Part 1 | Strengths and Boredom

strengths-photo-9December 15, 2016

It isn’t uncommon to hear folks say that “life is short”.  And, in some ways, it is.

For example, compared to a Great Basin Brittlecone Pine tree our lives are but a blip on the screen—the oldest on record being a tree named Methuselah who lived to be 5,062 years old.

Or, take Adwaita, an Aldabra Giant Tortoise, who died in 2006 at the age of 255, which made him the oldest living land animal.  Think for a moment that this means that he was born in the year 1750…

That said, making comparisons can be dangerous because it puts us out of touch with our own, specific reality.  That is, we are humans and not trees or tortoises.  So, we are wise to calibrate our sense of “long” and “short” based on something more than comparisons to beings outside of our selves (and our species).

This means, we might consider asking the question, “How has life felt so far?”  Long or short?  For most of us, the answer is, well, both.

And, it is true.  When we measure ourselves against Methuselah, indeed, our time here is brief.  But, let us consider for a moment that life, too, is long.  So long, in fact, that we have time enough to grow bored!

What can this mean?  After all, we live on a planet where life is so diverse that even today we are discovering new species.  Add to that, there are more than 7 billion humans here.  And, we are a busy species—worldwide, we publish a quarter of a billion new book titles every year; pump 70 million barrels of oil each day; and send 80 trillion emails annually.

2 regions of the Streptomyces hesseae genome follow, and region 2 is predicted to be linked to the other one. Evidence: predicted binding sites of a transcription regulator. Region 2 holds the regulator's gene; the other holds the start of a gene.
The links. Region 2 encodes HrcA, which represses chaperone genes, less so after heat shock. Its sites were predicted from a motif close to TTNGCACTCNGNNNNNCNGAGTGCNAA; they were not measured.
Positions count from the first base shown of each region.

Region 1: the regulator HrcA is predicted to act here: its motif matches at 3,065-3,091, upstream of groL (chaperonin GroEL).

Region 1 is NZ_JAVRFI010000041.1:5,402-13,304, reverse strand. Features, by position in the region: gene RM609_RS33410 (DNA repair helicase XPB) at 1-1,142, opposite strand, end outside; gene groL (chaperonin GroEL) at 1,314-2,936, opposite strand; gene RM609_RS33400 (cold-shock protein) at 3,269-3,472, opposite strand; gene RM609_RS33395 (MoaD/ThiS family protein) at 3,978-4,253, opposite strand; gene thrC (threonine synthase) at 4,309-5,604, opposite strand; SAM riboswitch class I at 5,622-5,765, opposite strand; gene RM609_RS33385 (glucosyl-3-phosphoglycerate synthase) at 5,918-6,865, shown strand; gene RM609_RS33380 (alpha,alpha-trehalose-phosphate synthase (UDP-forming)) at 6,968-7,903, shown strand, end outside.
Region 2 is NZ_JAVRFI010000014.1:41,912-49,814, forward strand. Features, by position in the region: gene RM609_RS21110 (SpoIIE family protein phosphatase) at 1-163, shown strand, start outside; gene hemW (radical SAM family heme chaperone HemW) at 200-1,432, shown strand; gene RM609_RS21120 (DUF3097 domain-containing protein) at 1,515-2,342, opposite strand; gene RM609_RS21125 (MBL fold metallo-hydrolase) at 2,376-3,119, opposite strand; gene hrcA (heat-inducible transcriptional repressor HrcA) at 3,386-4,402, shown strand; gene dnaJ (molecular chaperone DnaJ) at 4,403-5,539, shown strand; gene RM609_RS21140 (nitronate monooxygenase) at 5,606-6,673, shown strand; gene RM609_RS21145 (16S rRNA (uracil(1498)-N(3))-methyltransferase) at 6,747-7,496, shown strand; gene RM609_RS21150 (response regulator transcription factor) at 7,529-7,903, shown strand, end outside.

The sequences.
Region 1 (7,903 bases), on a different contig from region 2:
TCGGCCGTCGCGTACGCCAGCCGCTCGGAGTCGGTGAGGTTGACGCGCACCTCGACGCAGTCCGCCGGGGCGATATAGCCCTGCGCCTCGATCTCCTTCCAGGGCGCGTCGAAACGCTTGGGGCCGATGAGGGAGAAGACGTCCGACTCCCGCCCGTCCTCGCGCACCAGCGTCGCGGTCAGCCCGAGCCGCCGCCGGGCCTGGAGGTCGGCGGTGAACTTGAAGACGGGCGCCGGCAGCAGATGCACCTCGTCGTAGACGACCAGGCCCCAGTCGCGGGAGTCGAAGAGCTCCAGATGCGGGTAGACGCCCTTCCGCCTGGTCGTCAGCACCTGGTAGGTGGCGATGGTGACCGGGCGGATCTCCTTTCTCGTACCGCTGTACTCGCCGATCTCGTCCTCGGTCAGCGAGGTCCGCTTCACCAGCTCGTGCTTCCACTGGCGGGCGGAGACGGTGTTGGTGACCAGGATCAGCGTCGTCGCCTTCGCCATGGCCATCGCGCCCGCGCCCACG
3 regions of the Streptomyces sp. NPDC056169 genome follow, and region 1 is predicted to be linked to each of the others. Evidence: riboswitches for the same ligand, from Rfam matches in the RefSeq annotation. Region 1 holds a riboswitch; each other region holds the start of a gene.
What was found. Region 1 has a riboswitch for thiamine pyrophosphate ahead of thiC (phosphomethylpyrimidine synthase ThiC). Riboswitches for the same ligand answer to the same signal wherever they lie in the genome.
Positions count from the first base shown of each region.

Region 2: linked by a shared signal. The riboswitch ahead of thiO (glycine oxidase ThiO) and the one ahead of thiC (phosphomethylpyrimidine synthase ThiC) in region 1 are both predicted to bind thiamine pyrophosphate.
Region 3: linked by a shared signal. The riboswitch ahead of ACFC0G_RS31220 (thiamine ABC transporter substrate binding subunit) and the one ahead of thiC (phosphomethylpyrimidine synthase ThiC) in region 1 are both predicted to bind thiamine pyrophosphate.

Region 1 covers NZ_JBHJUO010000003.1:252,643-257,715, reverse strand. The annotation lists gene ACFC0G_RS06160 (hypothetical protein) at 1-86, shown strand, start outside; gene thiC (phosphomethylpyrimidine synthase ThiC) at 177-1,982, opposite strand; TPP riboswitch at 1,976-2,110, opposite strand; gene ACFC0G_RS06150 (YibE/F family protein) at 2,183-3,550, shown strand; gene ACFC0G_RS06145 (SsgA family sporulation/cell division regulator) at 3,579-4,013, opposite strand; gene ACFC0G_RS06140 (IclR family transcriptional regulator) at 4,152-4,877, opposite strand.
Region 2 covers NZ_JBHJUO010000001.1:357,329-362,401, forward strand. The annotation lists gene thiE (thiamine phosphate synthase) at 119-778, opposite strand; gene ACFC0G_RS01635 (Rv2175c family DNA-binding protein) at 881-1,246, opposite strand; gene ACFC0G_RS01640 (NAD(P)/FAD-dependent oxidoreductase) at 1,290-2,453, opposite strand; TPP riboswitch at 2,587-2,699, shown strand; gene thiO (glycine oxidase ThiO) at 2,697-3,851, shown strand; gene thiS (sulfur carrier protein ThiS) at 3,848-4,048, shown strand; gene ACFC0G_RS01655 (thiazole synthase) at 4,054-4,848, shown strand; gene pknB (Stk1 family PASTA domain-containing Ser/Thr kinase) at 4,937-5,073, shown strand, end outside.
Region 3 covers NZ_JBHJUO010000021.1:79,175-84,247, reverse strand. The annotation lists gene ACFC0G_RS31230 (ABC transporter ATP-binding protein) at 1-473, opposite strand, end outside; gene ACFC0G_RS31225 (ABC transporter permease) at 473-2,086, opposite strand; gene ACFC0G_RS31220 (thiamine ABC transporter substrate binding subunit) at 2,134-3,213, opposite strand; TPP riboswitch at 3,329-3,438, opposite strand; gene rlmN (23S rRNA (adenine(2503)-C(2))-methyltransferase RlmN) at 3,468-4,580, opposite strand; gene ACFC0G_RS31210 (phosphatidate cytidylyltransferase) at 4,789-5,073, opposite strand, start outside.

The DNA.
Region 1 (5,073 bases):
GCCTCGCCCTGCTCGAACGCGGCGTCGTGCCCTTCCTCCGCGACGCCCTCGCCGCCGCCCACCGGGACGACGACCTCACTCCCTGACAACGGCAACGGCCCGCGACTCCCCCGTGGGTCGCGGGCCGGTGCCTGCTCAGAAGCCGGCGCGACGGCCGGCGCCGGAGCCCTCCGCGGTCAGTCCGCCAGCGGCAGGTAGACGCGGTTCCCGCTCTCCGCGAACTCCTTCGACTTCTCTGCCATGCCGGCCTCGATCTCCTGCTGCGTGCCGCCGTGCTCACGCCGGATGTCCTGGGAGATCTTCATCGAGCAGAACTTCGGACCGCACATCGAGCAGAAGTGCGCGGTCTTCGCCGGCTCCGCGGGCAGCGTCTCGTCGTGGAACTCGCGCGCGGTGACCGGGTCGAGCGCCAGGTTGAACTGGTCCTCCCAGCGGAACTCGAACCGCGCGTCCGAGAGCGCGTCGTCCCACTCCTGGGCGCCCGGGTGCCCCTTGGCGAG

So, how is it that we are able to experience an emotion like boredom?  The answer probably boils down to one word: perspective.

Our perspective shapes our reality, it is the pair of glasses through which we view the world.  It defines our expectations, our attitude, and, most importantly, our limitations.  Simply put, the narrower our view, the narrower our scene.  What we make available to ourselves in terms of stimulus and opportunities begins between our ears.

We can ask ourselves: When I get bored is it because there is nothing to do and/or think about?  Or, is it because, I, myself, am not doing or thinking about anything?  Can we ever blame someone outside of ourselves for our boredom?  These are real (not rhetorical) questions.

What action can I take to stay more lively engaged in my own life and the lives of my fellow humans, tortoises, and trees?

Be your greatness. Start. Do. Go.

zach-profile

Zach Carlsen is the grateful lead blogger at StrengthsLife.com

His strengths of Ideation, Connectedness, Input, Strategic, and Empathy have taken him all over the world.  He is an inventor, athlete, joyous wanderer/wonderer, translator, poet, and Gallup Certified Strengths Coach.

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